If any group exemplified the pros and cons of the Executive's educational strategy, it is that most vulnerable group of youngsters who are looked after in local authority care (page four). Nobody could argue with the aspiration to "close the gap" between the haves and the have-nots. So there can be little argument with the policy.
This week's announcement of a further pound;6 million for this group, bringing the total spent on them since 2001 to pound;16 million, will no doubt be welcomed. But will it achieve the desired outcomes? The research carried out by Who Cares? Scotland has concluded that, despite all the investment, the young people involved have felt little benefit.
It is right, of course, to point to the alarming gap in attainment between those in care and their peers. But education is only part of the picture: school achievement which can give young people a rare sense of fulfilment is one thing, but there may be many greater imperatives in their lives - the consistency and quality of the care they receive "in loco parentis" being the crucial one.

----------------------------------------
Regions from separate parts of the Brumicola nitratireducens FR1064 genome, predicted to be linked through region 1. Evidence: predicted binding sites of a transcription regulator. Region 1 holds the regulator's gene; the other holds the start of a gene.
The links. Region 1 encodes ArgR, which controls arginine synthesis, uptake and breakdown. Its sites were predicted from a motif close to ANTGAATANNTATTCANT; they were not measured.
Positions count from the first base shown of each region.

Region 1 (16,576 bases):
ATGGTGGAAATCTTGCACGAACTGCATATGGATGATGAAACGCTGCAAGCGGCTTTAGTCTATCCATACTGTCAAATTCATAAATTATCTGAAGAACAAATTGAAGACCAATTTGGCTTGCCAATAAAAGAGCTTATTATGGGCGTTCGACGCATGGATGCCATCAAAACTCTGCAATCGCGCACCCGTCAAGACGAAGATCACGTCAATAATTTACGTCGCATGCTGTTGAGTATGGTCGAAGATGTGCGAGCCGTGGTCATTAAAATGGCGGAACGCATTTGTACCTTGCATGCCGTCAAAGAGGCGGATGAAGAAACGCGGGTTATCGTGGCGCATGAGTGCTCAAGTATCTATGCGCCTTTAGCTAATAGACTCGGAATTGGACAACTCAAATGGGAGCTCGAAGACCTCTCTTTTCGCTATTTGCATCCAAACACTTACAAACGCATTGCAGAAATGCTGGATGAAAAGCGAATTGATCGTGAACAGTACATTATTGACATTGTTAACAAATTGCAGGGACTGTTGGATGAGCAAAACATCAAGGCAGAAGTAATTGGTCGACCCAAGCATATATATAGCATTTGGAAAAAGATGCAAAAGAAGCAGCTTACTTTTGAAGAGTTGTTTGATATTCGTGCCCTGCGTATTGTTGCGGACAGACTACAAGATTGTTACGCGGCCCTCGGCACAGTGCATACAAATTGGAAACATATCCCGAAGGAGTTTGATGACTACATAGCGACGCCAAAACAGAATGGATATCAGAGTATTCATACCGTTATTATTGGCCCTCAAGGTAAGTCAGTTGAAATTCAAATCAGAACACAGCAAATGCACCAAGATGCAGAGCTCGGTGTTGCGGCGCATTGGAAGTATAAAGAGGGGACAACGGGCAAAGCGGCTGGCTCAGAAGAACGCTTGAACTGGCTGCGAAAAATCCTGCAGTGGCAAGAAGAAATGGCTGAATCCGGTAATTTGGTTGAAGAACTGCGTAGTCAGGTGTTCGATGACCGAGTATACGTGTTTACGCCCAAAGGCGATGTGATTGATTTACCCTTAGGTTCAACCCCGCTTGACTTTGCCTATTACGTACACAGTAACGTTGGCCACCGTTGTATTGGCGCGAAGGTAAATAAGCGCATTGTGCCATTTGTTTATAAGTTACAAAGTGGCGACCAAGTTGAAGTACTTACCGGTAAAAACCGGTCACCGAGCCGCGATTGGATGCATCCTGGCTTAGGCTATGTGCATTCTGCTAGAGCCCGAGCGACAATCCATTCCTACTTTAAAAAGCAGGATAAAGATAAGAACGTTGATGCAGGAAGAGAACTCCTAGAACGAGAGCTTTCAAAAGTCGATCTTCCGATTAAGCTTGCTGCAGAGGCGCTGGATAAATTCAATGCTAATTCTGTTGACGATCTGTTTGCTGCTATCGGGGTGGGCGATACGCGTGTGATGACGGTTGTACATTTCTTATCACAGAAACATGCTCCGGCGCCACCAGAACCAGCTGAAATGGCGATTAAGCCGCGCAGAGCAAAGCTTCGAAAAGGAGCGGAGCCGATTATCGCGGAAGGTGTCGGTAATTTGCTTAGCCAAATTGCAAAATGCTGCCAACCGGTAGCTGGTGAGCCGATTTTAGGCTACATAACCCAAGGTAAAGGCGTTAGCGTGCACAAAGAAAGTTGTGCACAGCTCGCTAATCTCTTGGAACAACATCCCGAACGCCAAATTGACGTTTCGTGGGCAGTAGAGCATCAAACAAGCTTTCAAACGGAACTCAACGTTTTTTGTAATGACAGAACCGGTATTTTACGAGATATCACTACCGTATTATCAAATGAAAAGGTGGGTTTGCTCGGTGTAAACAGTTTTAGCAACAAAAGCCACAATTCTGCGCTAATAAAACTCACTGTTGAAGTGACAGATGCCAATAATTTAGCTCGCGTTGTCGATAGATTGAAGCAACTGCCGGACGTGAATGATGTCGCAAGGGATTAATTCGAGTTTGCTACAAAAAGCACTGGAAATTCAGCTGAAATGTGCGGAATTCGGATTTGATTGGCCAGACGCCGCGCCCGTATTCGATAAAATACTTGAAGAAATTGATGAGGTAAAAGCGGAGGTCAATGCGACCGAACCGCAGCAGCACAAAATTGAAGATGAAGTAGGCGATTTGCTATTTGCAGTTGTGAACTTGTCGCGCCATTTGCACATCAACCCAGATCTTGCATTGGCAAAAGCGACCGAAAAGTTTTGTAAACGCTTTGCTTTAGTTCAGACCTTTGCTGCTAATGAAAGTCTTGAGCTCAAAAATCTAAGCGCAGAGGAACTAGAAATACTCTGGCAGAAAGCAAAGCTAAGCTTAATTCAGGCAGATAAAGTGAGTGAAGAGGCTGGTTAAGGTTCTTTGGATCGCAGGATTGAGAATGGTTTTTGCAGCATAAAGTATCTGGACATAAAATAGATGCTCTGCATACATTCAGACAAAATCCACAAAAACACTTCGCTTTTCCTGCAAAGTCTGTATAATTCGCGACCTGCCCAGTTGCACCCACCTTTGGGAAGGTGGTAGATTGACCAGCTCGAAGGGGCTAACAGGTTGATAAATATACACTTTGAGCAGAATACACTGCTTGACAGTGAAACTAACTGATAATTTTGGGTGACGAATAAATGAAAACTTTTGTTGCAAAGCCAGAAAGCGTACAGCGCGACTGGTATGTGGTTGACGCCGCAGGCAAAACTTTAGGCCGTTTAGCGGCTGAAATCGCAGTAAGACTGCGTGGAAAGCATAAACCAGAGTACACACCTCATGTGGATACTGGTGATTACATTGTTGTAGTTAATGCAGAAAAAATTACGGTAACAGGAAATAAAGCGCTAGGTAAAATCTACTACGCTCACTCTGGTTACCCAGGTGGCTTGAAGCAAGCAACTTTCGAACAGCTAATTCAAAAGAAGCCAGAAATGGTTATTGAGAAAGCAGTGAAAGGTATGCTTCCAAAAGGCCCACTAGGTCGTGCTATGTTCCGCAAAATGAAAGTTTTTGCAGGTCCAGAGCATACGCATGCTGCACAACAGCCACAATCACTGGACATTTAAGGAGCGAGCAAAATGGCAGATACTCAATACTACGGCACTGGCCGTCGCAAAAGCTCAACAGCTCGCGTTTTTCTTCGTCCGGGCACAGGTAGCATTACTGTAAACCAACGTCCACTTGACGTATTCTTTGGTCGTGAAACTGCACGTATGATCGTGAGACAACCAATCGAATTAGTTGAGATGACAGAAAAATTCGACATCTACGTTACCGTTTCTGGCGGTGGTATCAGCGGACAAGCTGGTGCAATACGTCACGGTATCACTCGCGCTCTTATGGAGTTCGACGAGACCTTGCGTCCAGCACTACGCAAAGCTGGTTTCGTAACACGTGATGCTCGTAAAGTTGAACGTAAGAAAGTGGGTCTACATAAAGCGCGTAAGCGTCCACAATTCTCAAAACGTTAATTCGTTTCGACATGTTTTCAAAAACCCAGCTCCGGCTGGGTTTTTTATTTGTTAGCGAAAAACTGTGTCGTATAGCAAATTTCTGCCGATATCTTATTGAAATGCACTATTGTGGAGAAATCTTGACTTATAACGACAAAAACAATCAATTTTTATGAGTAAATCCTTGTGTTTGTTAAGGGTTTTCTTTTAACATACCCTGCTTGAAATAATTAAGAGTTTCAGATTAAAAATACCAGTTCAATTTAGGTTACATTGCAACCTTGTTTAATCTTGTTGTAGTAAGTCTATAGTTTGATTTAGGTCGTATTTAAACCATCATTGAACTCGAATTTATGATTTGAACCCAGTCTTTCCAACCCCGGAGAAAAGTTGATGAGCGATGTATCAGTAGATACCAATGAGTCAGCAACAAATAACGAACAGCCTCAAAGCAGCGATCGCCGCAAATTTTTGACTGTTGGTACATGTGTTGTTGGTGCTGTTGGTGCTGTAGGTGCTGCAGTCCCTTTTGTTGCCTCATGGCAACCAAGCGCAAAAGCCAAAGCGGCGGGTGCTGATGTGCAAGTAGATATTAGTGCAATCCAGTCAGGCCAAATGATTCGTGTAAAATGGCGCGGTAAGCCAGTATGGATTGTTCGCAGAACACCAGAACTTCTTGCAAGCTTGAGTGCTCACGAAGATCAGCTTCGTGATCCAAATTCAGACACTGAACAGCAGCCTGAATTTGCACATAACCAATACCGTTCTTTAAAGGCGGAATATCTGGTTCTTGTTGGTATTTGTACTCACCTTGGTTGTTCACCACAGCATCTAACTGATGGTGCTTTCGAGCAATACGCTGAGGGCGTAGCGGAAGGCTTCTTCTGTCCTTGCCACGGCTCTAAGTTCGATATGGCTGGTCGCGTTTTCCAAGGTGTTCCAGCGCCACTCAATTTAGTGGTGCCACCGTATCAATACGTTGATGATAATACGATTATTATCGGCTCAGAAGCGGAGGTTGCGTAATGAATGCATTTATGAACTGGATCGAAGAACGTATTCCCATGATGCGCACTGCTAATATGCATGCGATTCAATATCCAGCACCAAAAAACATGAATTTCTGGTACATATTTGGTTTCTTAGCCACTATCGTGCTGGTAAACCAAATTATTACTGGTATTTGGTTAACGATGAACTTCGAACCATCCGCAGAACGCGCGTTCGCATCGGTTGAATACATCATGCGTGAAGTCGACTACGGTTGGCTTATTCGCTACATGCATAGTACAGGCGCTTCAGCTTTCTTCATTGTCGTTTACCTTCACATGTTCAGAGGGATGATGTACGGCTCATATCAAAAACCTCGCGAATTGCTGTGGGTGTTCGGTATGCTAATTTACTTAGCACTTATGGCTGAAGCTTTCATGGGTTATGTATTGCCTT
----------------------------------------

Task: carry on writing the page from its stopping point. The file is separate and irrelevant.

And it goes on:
The importance of teachers and other staff in improving their educational experience was the key factor identified by the young people themselves in the Who Cares? study. That matters as much as the cash.